Sally Hawkins was a surprisingly terrifying Mrs. Reed. It's hard to believe that just a few years ago she was playing a romantic lead in the Masterpiece Classic version of Persuasion (my review). I don't know if it was the costumes and hairstyle, or if Hawkins has lost some weight, or a combination of factors, but her face had this awful cadaver-like look that nicely played into disliking the character of Mrs. Reed (as if a viewer needs any help doing that). Speaking of Jane's youth, I will go ahead and mention that Amelia Clarkson's turn as the young Jane was really well done. Not only was she a passing good match for a young Wasikowska, but she was quite impressive as Jane the child. Her strength was wholly believable, and in Jane's scenes at the Reed home and then Lowood, Clarkson had an arresting screen presence. She could definitely be an actress to watch as she grows up and matures.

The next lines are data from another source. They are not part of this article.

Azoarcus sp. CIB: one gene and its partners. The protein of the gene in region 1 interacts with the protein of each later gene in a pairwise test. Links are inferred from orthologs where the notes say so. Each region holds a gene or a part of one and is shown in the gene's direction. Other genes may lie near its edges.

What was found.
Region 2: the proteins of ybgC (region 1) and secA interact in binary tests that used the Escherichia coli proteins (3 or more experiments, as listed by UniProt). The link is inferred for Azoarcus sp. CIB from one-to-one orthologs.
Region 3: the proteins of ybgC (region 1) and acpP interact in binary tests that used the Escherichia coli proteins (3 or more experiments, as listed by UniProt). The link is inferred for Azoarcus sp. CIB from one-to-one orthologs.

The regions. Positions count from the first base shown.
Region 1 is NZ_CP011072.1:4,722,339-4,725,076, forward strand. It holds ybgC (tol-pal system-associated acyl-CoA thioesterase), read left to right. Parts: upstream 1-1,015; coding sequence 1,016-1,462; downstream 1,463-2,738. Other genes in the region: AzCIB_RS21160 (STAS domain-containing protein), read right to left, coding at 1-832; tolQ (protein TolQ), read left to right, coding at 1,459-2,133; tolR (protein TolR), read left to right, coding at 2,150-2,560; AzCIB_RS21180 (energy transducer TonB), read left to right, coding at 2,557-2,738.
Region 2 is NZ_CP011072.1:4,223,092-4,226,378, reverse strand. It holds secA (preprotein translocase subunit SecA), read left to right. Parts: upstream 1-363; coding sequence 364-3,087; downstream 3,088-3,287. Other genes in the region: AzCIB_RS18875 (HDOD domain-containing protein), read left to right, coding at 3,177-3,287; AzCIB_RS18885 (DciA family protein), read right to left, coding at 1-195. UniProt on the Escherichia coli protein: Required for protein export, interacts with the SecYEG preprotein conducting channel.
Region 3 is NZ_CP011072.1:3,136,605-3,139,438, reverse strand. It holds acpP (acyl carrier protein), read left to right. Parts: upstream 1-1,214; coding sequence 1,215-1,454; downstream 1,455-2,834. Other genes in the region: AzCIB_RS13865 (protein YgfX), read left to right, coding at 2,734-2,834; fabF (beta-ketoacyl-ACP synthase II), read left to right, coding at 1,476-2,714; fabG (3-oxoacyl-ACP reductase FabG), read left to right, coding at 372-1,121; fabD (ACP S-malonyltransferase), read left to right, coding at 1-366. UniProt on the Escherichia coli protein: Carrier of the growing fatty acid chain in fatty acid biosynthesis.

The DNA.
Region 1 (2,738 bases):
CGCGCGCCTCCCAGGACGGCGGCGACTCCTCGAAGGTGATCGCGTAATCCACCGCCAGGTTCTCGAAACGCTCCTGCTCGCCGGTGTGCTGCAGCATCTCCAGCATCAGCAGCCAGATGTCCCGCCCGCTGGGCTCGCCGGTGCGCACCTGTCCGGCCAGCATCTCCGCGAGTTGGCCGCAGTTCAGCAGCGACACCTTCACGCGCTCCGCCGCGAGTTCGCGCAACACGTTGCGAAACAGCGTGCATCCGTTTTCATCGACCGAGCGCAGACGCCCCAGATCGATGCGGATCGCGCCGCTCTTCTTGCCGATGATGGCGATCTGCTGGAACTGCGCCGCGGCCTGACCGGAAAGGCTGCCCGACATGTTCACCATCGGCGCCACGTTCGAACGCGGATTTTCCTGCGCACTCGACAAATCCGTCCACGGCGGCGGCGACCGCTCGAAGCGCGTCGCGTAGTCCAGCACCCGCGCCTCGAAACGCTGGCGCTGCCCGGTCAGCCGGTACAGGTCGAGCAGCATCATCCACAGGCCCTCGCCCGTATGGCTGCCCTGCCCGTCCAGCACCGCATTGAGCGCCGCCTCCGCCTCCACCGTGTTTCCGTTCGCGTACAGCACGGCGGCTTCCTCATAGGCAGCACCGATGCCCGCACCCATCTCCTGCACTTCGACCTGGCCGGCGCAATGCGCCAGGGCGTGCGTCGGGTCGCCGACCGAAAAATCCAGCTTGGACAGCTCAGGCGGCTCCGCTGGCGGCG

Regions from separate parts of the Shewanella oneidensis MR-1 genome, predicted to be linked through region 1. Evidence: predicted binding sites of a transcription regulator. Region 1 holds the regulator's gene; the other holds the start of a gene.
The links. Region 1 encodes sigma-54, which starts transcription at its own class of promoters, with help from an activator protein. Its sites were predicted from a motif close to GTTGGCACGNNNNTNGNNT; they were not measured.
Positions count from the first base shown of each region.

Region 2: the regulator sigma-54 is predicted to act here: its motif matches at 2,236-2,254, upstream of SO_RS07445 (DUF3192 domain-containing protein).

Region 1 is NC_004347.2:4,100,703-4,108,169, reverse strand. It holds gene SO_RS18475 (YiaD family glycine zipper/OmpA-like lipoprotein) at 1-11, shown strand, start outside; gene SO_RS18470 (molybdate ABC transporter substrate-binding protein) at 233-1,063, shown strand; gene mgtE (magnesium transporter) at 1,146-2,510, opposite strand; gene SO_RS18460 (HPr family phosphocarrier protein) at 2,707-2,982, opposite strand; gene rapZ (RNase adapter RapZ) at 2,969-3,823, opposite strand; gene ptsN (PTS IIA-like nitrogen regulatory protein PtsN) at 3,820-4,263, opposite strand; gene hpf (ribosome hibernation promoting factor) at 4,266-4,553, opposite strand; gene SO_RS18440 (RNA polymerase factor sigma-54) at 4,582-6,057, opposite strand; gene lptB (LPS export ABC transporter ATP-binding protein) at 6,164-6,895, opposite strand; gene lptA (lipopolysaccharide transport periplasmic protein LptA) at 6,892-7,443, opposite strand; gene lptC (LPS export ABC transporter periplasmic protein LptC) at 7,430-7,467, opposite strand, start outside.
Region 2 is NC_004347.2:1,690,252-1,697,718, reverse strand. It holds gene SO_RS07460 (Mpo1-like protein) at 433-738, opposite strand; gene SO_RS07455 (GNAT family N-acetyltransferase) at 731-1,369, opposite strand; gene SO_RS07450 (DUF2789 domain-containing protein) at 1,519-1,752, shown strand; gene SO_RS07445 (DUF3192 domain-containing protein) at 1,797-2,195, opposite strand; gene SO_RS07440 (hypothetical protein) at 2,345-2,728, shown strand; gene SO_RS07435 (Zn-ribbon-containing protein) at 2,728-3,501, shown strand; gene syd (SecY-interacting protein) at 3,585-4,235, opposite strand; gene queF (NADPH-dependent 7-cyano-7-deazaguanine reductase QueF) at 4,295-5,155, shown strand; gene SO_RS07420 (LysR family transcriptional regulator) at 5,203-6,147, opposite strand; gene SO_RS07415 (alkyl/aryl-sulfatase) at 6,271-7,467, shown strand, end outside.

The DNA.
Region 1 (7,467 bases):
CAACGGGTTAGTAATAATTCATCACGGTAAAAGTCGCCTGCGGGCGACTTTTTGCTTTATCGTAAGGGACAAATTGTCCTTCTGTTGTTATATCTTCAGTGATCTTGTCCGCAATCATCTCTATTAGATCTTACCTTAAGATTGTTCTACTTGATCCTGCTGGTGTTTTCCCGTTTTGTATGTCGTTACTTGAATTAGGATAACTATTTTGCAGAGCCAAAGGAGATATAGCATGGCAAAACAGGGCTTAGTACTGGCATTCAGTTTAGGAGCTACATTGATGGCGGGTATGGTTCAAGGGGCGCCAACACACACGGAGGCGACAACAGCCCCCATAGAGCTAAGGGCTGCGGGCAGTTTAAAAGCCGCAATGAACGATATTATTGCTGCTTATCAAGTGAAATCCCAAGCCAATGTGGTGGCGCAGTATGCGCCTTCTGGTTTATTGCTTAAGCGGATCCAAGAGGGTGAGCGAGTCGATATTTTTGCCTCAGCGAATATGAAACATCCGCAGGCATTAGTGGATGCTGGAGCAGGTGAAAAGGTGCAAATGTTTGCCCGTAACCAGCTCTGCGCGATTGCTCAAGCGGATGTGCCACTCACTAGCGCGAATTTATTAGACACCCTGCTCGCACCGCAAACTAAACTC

The Rivers family was made up of a trio of familiar faces. Sister Diana was played by Holliday Granger, who has appeared in everything from Merlin to Any Human Heart. But most memorably for me, she was largely responsible for one of the best Guy-centric episodes in Robin Hood - the season three ep "A Dangerous Deal" (my review). Sister Mary was played by Tamzin Merchant, whose first film role, interestingly enough, was as Georgiana Darcy in the 2005 film version of Pride and Prejudice. The largely thankless role of their clergyman brother St. John Rivers falls to Jamie Bell. Poor Jame. *sigh* I'm a huge fan of his work - he's made memorable appearances in everything from Nicholas Nickleby as Smike, to brother Asael Bielski in Defiance, to Esca in The Eagle. But even he in all his fabulousness can't make St. John any less...well, odd comes to mind. It was interesting to observe the audience's reaction to St. John's high-handed speeches to Jane and expectations of her future in his missionary work. Goodness, even when you know what's coming the urge to smack St. John upside the head is nearly overpowering.